Caricamento Eventi

« Tutti Eventi

The dust mass in Cassiopeia A from spatially resolved Herschel photometry

aprile 4 @ 11:45 - 12:45

The large reservoirs of dust observed in some high redshift galaxies have been hypothesised to originate from dust produced by supernovae from massive stars. Theoretical models predict that core-collapse supernovae (CCSN) can be efficient dust producers (0.1-1 Msun) potentially responsible for most of the dust production in the early Universe. Observational evidence for this dust production efficiency is however currently limited to only a few CCSN remnants (e.g., SN1987A, Crab Nebula) that confirm this scenario.

We revisit the dust mass produced in Cassiopeia A (Cas A), a ~330-year old O-rich Galactic supernova remnant (SNR) embedded in a dense interstellar foreground and background. We present the first spatially resolved analysis of Cas A based on Spitzer and Herschel infrared and submillimetre data at a common resolution of ~0.6 arcmin for this 5arcmin diameter remnant following a careful removal of contaminating line emission and synchrotron radiation. We fit the dust continuum from 17 to 500 micron with a four-component interstellar medium (ISM) and supernova (SN) dust model.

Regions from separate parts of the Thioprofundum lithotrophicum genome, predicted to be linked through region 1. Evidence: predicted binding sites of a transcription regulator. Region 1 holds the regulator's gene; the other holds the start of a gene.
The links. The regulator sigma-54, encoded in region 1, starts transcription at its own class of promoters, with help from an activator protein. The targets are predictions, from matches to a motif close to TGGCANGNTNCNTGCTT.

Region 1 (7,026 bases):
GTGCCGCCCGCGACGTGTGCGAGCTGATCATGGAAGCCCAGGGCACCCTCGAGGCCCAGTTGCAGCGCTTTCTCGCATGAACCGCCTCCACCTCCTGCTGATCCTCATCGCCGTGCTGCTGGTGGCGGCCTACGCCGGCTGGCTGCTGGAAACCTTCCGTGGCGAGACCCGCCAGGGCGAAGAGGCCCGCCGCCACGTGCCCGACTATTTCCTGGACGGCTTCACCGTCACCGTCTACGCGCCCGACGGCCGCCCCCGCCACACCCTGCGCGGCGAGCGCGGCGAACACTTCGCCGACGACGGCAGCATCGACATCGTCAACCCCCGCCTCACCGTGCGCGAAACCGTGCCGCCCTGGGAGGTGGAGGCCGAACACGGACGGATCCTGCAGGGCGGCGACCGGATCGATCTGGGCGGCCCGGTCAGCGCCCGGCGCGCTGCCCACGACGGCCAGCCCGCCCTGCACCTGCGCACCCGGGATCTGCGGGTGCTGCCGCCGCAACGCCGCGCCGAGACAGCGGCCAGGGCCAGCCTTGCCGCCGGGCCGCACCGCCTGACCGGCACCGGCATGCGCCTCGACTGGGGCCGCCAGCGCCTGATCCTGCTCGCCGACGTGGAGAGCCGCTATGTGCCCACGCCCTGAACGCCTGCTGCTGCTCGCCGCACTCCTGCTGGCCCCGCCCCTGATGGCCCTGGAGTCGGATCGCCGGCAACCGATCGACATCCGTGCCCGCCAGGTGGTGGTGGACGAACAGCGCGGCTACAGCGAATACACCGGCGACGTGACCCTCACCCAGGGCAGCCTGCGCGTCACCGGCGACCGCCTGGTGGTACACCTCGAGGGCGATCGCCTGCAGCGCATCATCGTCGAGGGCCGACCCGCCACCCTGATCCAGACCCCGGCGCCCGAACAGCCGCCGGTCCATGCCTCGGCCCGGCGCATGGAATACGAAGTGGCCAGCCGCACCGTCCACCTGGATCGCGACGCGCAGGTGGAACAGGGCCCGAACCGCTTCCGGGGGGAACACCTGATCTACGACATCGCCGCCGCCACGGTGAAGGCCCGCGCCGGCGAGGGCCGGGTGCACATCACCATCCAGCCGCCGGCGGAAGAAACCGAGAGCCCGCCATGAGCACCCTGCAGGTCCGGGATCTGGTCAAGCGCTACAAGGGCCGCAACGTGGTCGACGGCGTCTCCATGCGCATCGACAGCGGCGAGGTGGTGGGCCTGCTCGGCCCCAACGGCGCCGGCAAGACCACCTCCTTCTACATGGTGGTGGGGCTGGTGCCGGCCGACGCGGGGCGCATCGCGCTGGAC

We find a concentration of cold dust in the unshocked ejecta of Cas A and derive a mass of 0.3-0.5 Msun of silicate grains freshly produced in the SNR. For a mixture of 50% of silicate-type grains and 50% of carbonaceous grains, we derive a total SN dust mass between 0.4 Msun and 0.6 Msun. These dust masses estimates are higher than from most previous studies of Cas A and support the scenario of supernova dominated dust production at high redshifts. Our resolved analysis shows that the cold SN dust component is mainly distributed interior to the reverse shock of Cas A, suggesting that part of the newly formed dust has already been destroyed by the reverse shock. We furthermore derive an interstellar extinction map which towards Cas A gives average values of AV=6-8 mag, up to a maximum of AV=15 mag.


aprile 4
11:45 - 12:45
Categoria Evento:


Ilse De Looze (Gent University)


Aula Gratton